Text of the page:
COMMENT: A tale of triplets —Shahab Usto - Tuesday, April 26, 2011

Pakistan’s utmost priority should be to follow the Chinese model: shun external engagements and turn inwards to focus only on economic, social and human development. Remember, we have missed the bus twice

Independent Pakistan, India and China were born at almost the same time, inherited the same decrepit state structures, and shared the same trajectory of international wars and civil strife. But they do not share the same present. China is the fastest growing economy. India is catching up fast with it. But Pakistan lags far behind both.

As it is, China (closely followed by India) is all set to dominate the Asia-Pacific region, if not the world. The US-led West is jittery. Stuck in a financial crisis, the West has lost faith in its economic philosophy based on unregulated markets. “The teachers are in trouble,” as one Chinese minister put it, referring to the ideologues of the failing Anglo-Saxon corporate and financial models.

Yet neither China nor India has crossed the bridge yet. China remains deeply mired in an uneven urban-rural socio-economic divide. The vast rural population remains neglected. Indeed, the forcible sale of private lands to foreign companies is one of the ‘main sources’ of the provinces’ revenues, causing much public discontent. The use of a coercive apparatus and clamping press censorship, including the shutting down of the global social networks, Google, Twitter and Facebook, are not unusual.

Moreover, the question what political shape will the existing ‘one-country-two-system’ communist China take in future still remains to be answered. The Chinese leadership is wary. It does not want to upset the applecart by opening the ‘democratic question’ now because that would entail a restructuring of the power base, supplanting the existing leadership — the party apparatchik and military establishment — with a new class of social, economic and political entrepreneurs. Hence, China has put on hold both its democratic and external agenda, particularly its claim on Taiwan. Instead, it is consolidating its enormous social and economic gains and mending fences with its long-time foes India and Japan.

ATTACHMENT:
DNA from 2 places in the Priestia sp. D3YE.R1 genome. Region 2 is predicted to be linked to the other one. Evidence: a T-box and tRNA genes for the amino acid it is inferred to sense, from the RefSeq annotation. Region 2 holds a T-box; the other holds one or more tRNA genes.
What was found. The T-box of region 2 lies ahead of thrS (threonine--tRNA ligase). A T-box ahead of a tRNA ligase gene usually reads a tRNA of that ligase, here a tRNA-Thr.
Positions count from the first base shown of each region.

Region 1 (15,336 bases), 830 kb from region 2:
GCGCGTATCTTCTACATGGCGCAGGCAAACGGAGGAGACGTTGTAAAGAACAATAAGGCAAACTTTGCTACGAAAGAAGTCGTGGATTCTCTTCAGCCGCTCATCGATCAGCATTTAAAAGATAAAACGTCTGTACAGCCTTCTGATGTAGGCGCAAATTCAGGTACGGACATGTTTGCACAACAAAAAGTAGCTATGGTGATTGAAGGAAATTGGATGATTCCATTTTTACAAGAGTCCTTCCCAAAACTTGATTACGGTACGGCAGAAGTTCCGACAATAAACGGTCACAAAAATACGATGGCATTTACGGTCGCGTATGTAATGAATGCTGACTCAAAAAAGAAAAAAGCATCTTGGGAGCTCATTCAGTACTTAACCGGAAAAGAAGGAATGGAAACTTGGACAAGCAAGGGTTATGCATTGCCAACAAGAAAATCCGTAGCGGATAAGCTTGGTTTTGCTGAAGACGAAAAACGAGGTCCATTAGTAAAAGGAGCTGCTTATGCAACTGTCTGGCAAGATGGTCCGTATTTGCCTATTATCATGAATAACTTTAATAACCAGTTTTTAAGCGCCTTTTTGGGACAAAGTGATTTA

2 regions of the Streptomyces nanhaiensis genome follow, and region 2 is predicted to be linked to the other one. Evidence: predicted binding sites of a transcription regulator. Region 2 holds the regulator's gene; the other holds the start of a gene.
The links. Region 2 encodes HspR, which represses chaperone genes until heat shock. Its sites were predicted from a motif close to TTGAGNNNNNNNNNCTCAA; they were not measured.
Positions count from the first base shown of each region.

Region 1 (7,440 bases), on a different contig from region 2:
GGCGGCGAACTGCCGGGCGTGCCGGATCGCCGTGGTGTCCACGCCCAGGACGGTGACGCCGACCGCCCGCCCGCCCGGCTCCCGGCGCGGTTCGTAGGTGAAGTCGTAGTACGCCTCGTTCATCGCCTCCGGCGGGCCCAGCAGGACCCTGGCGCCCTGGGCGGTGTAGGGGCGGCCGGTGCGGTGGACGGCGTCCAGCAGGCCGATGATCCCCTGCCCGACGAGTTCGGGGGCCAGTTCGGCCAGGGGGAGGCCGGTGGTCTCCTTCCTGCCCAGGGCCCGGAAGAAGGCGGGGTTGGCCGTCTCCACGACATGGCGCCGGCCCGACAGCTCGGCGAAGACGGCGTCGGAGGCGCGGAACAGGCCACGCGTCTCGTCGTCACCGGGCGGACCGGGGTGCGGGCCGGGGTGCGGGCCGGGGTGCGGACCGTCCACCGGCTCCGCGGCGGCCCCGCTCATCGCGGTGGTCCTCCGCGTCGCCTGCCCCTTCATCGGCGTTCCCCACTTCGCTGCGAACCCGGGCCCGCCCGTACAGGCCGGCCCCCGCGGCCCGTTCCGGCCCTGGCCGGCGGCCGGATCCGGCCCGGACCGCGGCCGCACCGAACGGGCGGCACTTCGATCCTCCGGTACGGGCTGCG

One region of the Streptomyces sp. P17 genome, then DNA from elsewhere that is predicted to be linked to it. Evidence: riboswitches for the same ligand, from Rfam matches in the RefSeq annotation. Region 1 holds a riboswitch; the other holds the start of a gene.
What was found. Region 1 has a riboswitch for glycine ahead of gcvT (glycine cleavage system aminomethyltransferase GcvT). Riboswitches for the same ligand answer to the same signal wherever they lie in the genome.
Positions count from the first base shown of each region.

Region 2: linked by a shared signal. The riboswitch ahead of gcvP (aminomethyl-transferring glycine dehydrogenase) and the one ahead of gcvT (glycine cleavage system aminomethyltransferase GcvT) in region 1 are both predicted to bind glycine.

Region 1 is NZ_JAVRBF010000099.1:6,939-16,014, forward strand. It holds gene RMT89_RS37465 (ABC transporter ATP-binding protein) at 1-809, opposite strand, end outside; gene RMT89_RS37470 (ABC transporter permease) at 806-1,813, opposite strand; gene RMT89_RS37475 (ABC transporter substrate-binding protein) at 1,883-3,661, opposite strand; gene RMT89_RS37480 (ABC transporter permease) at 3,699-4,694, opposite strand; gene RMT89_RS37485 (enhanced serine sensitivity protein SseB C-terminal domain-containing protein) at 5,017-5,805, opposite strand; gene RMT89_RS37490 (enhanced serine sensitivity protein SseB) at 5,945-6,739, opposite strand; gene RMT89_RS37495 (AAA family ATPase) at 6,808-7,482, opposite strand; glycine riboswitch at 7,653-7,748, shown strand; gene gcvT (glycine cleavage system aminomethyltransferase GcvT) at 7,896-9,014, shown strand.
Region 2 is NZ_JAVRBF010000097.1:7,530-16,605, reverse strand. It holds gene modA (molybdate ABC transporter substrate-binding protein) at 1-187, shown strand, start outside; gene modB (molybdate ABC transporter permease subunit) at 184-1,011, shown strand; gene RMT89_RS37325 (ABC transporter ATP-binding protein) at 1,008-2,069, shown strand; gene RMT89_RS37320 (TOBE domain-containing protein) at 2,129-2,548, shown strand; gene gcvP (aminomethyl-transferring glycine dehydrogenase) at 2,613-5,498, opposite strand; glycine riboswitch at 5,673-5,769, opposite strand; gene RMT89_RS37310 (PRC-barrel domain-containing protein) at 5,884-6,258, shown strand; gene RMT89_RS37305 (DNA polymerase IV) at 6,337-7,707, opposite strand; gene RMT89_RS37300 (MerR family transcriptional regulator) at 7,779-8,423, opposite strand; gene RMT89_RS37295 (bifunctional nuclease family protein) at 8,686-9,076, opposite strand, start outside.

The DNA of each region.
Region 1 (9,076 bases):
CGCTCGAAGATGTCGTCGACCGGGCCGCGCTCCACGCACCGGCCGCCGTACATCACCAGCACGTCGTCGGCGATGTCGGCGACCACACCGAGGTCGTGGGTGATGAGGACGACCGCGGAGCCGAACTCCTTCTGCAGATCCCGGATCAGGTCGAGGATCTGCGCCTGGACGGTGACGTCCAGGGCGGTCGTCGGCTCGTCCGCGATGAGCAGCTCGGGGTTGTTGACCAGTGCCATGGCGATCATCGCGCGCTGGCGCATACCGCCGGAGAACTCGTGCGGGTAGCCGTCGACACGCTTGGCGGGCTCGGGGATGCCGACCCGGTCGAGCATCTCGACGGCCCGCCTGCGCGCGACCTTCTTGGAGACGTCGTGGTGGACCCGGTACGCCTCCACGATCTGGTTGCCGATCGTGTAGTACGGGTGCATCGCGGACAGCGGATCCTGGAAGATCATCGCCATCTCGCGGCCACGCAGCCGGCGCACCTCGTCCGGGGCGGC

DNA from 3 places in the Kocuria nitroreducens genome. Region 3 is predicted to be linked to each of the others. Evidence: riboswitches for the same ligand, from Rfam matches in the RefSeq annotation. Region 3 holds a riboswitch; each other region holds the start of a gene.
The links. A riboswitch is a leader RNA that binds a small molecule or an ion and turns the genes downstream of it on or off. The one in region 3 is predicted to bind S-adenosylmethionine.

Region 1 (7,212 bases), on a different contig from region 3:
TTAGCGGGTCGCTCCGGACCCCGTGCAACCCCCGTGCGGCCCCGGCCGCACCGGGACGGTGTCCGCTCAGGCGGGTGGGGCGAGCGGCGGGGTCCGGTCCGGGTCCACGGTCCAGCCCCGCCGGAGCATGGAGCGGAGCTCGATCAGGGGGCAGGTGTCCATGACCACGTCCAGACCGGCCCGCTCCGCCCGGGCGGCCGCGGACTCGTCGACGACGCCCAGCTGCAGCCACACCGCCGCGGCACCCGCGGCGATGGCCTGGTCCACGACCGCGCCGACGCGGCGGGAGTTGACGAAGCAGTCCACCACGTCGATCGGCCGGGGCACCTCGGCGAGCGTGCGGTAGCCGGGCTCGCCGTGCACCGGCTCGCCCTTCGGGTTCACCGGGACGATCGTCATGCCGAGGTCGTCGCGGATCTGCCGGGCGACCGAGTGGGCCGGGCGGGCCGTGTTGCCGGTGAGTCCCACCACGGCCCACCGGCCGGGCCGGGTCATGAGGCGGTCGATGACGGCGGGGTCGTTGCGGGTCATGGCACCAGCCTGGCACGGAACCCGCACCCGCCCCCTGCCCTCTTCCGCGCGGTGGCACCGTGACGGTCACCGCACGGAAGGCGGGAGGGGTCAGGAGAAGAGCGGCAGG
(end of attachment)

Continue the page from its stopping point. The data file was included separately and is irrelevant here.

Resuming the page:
Similarly, India is also caught in its own labyrinth of problems: secessionist movements, ideological terrorism, epidemics of corruption, caste and social segregation, and a widespread and bloody Maoist insurgency. However, unlike China, India has not contained its foreign policy ambitions. It is picking a bone with all its neighbours — China, Pakistan, Afghanistan, Sri Lanka, Bhutan, Nepal and Bangladesh. True, much of this regional and international conflict is the legacy of a messy colonial exit.

But then China has also had territorial and political disputes with its neighbours — Japan, Russia, Korea, Taiwan (read the US), Pakistan and India — that are rooted in the colonial past. Yet, China has long forsaken military solutions as means for conducting foreign policy. China had its last war in 1979, and that with its once protégé, Vietnam. Since then China has invested in social and economic development. Sino-Indian trade is soon to touch the $ 60 billion mark, though the two countries had a war in 1962 and continue to have territorial claims against each other. On the other hand, India continues to have hot, cold and proxy wars in the region, in particular with Pakistan. As a result, this nuclear-armed region has led to and in turn received more impetus from the rise of religious and ideological terrorism.